Leaden skies and persistent rain on Mahe threatened Class 5’s trip to explore the environmental wonders of Silhouette island the third largest in Seychelles. Thankfully as the group gathered at Hilton’s jetty at Bel Ombre the view of Silhouette 12 miles to the west cleared and calm sea awaited us. On arrival the young explorers were briefed by ICS wardens Tisha and Said about the endemic flora and fauna they would be seeing on the hike through the lowland forest. As the sun eventually broke through the trek to Anse Lascars and back was hugely enjoyed and many souvenir photos were taken. Lunch at Gran Kaz was followed by a sandcastle competition, spotting of a huge sting ray and a rare pacific golden plover. The day culminated in a guided tour of the village on La Passe and a walk through La Briz Hilton hotel to see the great milk fish in the lagoon. A roller coaster voyage on Silhouette Express soon had the happy adventurers back safely at Bel Ombre. Many thanks to Hilton and I.C.S. for a fabulous day away.
A bright Wednesday morning at Bel Ombre and Class 5M excitedly boarded Hilton La Briz Hotels Silhouette Express for the 30 minute boat ride of 12 miles to the mystical island of Silhouette. Silhouette is Seychelles third largest island and home to many endemic flora and fauna. Francois and Said of the Island Conservation Society were waiting to welcome us at their office next to the beautifully restored ‘Gran Kaz’ . Following a power point display on Eco Systems and endemics we began our hike through the replanted endemic forest hosting rarities such as Bwa Siro, Kapisen, Bwa Sandal, Bwa Dir, Bwa Blanc and 5 Latannyen (Palm) species which the children learnt to name as millpat,oban, fey, lat, and palmist . On the way we saw many geckoes and birds in their natural habitats The mangrove also offered a wealth of new discoveries and the children made a number of sightings and identifications there spotting many types of crab and mudskippers.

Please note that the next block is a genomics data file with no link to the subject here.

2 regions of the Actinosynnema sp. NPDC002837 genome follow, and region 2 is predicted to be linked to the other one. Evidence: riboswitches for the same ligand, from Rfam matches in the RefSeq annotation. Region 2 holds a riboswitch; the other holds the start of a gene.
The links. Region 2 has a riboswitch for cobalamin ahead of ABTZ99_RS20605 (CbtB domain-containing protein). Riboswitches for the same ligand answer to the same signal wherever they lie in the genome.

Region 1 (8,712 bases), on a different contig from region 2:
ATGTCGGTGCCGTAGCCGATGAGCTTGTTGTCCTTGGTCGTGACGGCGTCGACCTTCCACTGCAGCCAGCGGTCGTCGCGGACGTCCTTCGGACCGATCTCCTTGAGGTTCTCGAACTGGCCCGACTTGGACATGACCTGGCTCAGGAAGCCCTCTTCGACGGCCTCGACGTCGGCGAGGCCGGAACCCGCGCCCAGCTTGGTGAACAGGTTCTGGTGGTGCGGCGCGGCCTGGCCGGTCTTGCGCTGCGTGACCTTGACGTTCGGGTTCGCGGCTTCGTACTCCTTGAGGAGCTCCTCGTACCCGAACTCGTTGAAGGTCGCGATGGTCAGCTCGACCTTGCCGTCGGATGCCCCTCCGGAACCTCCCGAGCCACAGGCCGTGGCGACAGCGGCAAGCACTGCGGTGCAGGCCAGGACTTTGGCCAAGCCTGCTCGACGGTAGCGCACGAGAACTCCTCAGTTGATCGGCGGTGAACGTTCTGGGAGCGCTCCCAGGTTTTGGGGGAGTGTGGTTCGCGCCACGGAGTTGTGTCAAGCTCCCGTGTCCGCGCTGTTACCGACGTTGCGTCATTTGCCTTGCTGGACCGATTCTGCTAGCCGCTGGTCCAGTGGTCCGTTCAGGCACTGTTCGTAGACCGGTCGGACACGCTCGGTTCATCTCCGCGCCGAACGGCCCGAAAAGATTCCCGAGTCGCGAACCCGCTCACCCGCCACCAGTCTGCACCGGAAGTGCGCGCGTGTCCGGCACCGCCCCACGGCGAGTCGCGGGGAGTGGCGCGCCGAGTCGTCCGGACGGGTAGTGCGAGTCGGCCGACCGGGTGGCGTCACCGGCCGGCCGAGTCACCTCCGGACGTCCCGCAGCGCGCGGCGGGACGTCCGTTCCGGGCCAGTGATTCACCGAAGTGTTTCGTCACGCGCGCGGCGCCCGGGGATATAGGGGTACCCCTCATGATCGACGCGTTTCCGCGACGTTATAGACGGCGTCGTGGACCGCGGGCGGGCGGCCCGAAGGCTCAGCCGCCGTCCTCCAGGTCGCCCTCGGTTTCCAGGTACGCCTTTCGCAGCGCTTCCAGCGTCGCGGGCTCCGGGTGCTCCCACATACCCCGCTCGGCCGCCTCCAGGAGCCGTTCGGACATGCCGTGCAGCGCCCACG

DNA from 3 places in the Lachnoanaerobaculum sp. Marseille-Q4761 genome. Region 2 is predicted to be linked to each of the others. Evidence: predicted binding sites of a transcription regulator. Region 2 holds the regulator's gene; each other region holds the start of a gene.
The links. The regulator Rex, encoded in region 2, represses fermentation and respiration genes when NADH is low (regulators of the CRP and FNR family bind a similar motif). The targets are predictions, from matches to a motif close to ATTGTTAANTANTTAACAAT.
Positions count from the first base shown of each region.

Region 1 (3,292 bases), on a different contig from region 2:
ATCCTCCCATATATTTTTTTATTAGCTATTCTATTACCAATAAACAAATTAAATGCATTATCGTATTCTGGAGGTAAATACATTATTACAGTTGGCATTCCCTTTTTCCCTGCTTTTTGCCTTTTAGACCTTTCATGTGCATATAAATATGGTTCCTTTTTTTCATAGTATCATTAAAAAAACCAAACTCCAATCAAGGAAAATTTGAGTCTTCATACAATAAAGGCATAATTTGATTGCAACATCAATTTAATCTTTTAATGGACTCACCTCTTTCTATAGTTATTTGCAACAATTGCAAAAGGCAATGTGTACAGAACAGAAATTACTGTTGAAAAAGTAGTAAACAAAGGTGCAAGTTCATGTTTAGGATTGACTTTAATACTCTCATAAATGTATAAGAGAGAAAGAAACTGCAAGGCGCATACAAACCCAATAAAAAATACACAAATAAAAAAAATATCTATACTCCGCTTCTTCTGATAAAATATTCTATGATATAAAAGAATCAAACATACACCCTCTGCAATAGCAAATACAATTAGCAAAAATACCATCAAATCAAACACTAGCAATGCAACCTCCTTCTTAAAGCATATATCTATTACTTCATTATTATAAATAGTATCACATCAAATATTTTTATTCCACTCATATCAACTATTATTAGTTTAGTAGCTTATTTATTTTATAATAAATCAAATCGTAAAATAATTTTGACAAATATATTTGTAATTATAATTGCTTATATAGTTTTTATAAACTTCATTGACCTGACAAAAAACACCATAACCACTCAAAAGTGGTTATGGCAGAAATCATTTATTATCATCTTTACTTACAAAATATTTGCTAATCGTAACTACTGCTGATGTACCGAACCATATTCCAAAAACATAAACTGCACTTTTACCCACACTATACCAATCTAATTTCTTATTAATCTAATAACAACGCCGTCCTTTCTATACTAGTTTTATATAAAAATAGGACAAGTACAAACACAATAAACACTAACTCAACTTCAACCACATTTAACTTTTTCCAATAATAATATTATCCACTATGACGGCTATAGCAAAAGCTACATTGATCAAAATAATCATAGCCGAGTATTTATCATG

The class continued on to Anse Lascar and its circular stone burial sites originally thought to be the eponymous Arabian graves but following dating of remains they are more likely to be pirates. We marvelled at the unspoilt environment and pristine shoreline and learnt a lot about beach habitats.
The visit continued with a historical tour of the old village on La Passe. Here we were led by Catherina of the Hilton group who enthusiastically regaled us with stories of life in Silhouette of yesteryear and allowed us access to the hotel complex to view some giant milk fish in the lagoon.
We ended our day out with games in the grounds of the ‘Grand Kaz’ and a browse round museum displays. In the ICS office we viewed the preserved pilot whale skeleton, pickled house snake and turtle hatchlings then it was time to cast off from our island paradise and endure a rather bumpy return journey.
Many thanks to Hilton La Brize Silhouette and Island Conservation Society for their stalwart efforts making this truly a day to remember.
On Friday September 28th the first trees were planted in ISS school gardens on National Tree Planting day. Trees, shrubs and plants were kindly donated by the Wildlife clubs of Seychelles coordinator Mr Terence Vel. Bwa Blanc and Bwa de rose are trees commonly found by mangrove areas and they should flourish where they were planted by members of the Secondary Eco school club. Other endemic plants were donated by the Biodiversity centre at Barbarons. Orangine and Rose de Venzeuela are rare endemic plants that we hope to protect and encourage in our gardens. Many thanks to the National Botanical Gardens Foundation for these and other plants.
ISS students have also become bitten by the gardening bug and many thanks to parents who donated plants to the school. The children in our Eco team planted and watered the plants they brought in. The Medicinal Garden is already doing very well and we have several flowering plants too. We hope that Junior Student council will keep up the good work watering all the new additions to our gardens.
We are very happy with the response to our request for plants and the children have enjoyed being part of our Eco school plans to develop the school grounds. Thank you.